Biofuels offer an alternative to petroleum products for liquid fuel? There's the question of economies of scale. One person may make and use his own biodiesel. Maybe a thousand people in a city. But millions of vehicles? It is not simply a question of the cost of a 40 gallon batch. How about a million gallons? Even a million gallons wouldn't last long. Then there's the billion Chinese to consider who want the cooking oil for domestic use, rather than selfish Americans diverting food products to power their capitalistic little diesel cars and trucks. Marxism would dictate that for the benefit of the workers and politicians, government would seize stockpiles of veggie oil, for redistribution to McDonalds employees.
Gwendoline Christophe; Vinod KumarI; Régis Nouaille; Geneviève Gaudet; Pierre Fontanille; Ashok Pandey; Carlos Ricardo Soccol; Christian LarrocheI,
Laboratoire de Génie Chimique et Biochimique; Clermont Université; Université Blaise Pascal; BP 10448, F63000; Clermont-Ferrand - France Biotechnology Division; National Institute for Interdisciplinary Science and Technology; CSIR, Trivandrum 695019 - India Departamento de Engenharia de Bioprocessos e Biotecnologia; Universidade Federal do Paraná; Curitiba - PR -Brasil
Since centuries vegetable oils are consumed as human food but it also finds applications in biodiesel production which is attracting more attention. But due to being in competition with food it could not be sustainable and leads the need to search for alternative. Nowdays microbes-derived oils (single cell oils) seem to be alternatives for biodiesel production due to their similar composition to that of vegetable oils. However, the cold flow properties of the biodiesel produced from microbial oils are unacceptable and have to be modified by an efficient transesterification. Glycerol which is by product of transesterification can be valorised into some more useful products so that it can also be utilised along with biodiesel to simplify the downstream processing. The review paper discusses about various potent microorganisms for biodiesel production, enzymes involved in the lipid accumulation, lipid quantification methods, catalysts used in transesterification (including enzymatic catalyst) and valorisation of glycerol.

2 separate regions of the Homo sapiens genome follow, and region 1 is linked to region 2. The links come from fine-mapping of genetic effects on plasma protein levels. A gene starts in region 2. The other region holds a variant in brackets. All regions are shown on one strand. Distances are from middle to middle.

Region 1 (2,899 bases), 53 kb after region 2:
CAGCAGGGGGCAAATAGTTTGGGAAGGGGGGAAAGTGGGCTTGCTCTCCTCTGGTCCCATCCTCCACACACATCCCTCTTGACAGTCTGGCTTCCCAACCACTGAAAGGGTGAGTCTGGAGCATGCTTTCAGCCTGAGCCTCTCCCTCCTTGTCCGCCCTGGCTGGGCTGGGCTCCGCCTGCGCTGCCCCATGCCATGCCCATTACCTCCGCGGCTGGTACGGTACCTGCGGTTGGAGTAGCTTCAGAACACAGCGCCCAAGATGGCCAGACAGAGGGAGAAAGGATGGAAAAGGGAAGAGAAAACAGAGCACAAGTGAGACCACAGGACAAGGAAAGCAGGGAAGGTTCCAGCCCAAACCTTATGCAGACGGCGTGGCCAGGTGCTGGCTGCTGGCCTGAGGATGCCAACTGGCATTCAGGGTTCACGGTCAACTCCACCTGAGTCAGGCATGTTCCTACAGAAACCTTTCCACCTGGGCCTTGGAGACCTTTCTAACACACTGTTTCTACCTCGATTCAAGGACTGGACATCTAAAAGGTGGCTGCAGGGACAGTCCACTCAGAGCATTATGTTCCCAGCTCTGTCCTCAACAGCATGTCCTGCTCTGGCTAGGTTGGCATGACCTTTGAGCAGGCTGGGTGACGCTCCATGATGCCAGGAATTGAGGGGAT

Nearly all of the biofuels problems relate to ethanol not biodiesel. The myoptic media likes to lump them together for their dumbed-down audience.
At the farmstead scale, Fuelfarmer has shown biodiesel can be successfully done in Virginia with a small percent of cropland, comparable to what one would set aside for feeding draft animals traditionally.
Big oilcrop producers find they can get a high value food oil product and biodiesel can be made from the 'waste' and substandard crop percent.
It's not feasible to replace any significant portion of the diesel fuel market with biodiesel, however enough can be produced to be used as a fuel additive for all petro-diesel to make it burn cleaner and reduce toxic pollution
Location: coldest N.America | Registered: May 03, 2005